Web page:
Unfortunately, he’s a know bully and it’s a public-sector organisation, so no-one has the incentive, motivation to challenge him about it, knowing that nothing will be done by anyone in a position of authority and they’ll have to live with the consequences. Shitty situation, but that’s local authorities for you.

  2. Chris East says:

    I’m hoping it says something positive about my work ethic that reading this post makes me want to punch June in the face.

  3. Paul Raven says:

    Having also worked with a number of Michelangelos myself (also public sector, though I don’t think private enterprise is immune; the slacking just happens further up the chain), I honestly think a great number these people aren’t fully conscious of what they’re doing, or have framed it in such a way to themselves that it feels completely fair and reasonable. The lies we tell ourselves are the strongest lies of all.

  4. jt says:

    Hey-oooo that’s me. When I’m at my best, anyway.

  5. Nancy Jane Moore says:

    I had a boss like this — private sector, not public. (The idea that the private sector is more efficient than the public is a myth.) He’s still there, still getting paid middle management wages, still doing the nothing he’s been doing for the 15 years that I know about.

  6. Justin Pickard says:

    We call it Ferrispunk. After Tim Ferris.

  7. Paul Raven says:

    After Ferriss Bueller, surely? 😉

  8. Darren T says:

    @Nancy – I was just basing that on my own experience of both sectors – depending on the size of the organisation, the private sector seems far more likely to eventually wise up to the work-shy fop in question and show them the door, especially if their inaction becomes noticeable in terms of an effect on the bottom-line. Particularly in smaller companies or entrepreneur-lead firms.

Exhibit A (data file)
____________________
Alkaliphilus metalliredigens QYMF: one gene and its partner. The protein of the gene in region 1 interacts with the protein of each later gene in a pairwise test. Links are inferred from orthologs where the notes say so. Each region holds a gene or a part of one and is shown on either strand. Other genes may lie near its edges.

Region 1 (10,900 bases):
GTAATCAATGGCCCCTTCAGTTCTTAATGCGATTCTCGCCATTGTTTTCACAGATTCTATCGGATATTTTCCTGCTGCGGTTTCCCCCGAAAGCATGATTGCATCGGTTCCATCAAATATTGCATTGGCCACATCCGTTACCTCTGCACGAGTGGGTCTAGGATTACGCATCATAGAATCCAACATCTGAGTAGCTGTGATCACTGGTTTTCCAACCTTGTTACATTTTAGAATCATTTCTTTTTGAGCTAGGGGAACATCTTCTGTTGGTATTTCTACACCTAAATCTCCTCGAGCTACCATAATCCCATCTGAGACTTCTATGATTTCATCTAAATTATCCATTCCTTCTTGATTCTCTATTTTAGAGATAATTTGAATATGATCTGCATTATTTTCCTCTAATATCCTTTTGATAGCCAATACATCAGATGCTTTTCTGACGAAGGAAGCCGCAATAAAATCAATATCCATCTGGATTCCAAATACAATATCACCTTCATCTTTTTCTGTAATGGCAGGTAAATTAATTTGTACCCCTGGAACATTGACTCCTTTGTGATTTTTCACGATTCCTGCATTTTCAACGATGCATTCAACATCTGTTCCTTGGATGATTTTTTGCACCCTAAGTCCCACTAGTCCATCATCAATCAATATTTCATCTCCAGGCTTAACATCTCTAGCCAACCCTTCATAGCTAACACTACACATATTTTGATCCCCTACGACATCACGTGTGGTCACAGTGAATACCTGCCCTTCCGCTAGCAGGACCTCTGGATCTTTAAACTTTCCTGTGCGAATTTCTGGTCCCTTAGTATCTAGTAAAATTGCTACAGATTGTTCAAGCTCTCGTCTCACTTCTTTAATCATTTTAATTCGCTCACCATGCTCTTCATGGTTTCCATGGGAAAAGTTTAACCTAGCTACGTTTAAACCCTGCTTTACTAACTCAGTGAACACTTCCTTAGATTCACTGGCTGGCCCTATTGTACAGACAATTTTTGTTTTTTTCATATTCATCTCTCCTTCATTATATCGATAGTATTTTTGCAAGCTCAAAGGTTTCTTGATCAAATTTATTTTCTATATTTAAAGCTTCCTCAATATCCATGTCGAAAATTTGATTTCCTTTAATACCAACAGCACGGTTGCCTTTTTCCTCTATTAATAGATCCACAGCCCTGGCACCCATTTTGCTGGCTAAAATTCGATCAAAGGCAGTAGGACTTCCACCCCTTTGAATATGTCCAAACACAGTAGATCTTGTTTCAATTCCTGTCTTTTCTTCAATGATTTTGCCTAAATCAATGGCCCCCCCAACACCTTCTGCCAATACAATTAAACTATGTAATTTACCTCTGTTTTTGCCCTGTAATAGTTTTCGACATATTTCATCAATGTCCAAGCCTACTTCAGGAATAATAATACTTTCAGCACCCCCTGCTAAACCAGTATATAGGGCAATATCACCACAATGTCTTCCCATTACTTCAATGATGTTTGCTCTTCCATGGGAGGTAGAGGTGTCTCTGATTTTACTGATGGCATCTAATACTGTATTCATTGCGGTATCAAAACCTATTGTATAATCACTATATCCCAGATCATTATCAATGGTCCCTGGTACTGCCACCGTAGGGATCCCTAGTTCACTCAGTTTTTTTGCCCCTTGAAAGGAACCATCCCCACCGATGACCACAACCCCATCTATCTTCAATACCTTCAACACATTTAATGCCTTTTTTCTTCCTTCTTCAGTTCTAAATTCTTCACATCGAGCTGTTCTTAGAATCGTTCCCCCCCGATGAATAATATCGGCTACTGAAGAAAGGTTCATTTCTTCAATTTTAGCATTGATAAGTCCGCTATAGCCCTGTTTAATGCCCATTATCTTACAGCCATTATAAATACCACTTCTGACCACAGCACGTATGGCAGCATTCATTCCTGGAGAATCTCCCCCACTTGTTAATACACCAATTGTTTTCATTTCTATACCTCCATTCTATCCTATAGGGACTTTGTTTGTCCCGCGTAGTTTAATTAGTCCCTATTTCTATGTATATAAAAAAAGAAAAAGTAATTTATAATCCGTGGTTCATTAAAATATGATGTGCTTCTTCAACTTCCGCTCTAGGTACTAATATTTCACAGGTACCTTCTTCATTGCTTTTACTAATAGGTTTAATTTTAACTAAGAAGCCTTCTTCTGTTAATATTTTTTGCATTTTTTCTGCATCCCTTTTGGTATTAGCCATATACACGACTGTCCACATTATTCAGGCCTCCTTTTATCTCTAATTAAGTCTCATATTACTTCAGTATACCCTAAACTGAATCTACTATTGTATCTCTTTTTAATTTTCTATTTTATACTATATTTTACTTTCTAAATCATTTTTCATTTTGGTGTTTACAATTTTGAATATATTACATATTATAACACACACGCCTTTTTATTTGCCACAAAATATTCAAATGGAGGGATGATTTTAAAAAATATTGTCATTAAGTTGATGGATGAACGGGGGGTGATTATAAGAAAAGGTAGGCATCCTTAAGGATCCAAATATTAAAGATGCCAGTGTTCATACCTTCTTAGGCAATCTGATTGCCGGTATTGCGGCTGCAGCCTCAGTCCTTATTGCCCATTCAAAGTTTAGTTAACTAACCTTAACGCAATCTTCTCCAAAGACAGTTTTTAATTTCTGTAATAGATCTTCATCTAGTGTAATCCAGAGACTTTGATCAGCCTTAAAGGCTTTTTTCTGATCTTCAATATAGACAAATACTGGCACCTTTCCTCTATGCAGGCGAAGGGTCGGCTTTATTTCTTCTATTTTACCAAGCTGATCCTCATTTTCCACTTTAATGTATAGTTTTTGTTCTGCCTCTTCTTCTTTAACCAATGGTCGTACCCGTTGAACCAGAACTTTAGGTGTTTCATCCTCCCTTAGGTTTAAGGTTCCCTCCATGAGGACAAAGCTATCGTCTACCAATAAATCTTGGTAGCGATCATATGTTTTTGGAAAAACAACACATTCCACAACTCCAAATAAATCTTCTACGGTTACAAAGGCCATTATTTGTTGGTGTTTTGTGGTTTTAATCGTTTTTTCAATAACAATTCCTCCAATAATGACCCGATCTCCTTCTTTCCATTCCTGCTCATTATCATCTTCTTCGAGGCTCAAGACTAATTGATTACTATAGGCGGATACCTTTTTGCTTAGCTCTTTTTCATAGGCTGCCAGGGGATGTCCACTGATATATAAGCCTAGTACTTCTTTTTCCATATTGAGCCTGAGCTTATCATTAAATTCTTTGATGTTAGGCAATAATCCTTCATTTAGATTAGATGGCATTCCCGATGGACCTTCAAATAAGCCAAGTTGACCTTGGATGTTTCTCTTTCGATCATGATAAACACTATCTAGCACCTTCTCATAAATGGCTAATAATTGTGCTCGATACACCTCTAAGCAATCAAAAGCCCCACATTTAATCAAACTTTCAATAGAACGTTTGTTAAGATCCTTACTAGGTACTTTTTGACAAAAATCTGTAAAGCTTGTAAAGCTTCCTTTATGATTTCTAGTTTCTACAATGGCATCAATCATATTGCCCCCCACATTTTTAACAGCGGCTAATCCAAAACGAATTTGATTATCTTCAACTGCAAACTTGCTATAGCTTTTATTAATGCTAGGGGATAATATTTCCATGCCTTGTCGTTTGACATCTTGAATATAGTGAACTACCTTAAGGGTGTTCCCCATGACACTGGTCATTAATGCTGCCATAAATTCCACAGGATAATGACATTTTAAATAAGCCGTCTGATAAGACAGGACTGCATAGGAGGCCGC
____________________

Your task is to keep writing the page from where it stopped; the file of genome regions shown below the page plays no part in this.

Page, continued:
Whereas a lot of public sector organisations seem to be based on an unshakeable blame-avoidance culture – nobody wants to be seen to be causing trouble, however appropriate or beneficial that trouble might be to the rest of the organisation – so this sort of behaviour goes un-dealt-with for much, much longer. Keep your head down, spend all of this year’s budget so you can put in a claim for a larger one next year, don’t rock the boat. Rinse, repeat, ad infinitum…

  9. Michael Canfield says:

    “Arrive at different, unpredictable times of day. Work from home. Set up your schedule so that you frequently change locations.”

    It’s always amazing and fun to hear how much thought and effort some people can put into ensuring they never do anything productive. We all slack off some of the time, but I think fear (rather than laziness) is often a main driver in the chronic offender. The person feels incompetent, fears being exposed as a fraud, and wants to be invisible. Then they feel ashamed and less competent than ever, and work even harder to avoid detection. People like this don’t realize that we all feel incompetent, at least from time to time, we all feel, at least occasionally that we were left of the How-To-Be-An-Adult manual distribution list. These avoidance masters’ problem is the they each believe that they are the only one. It must be terribly stressful and isolating.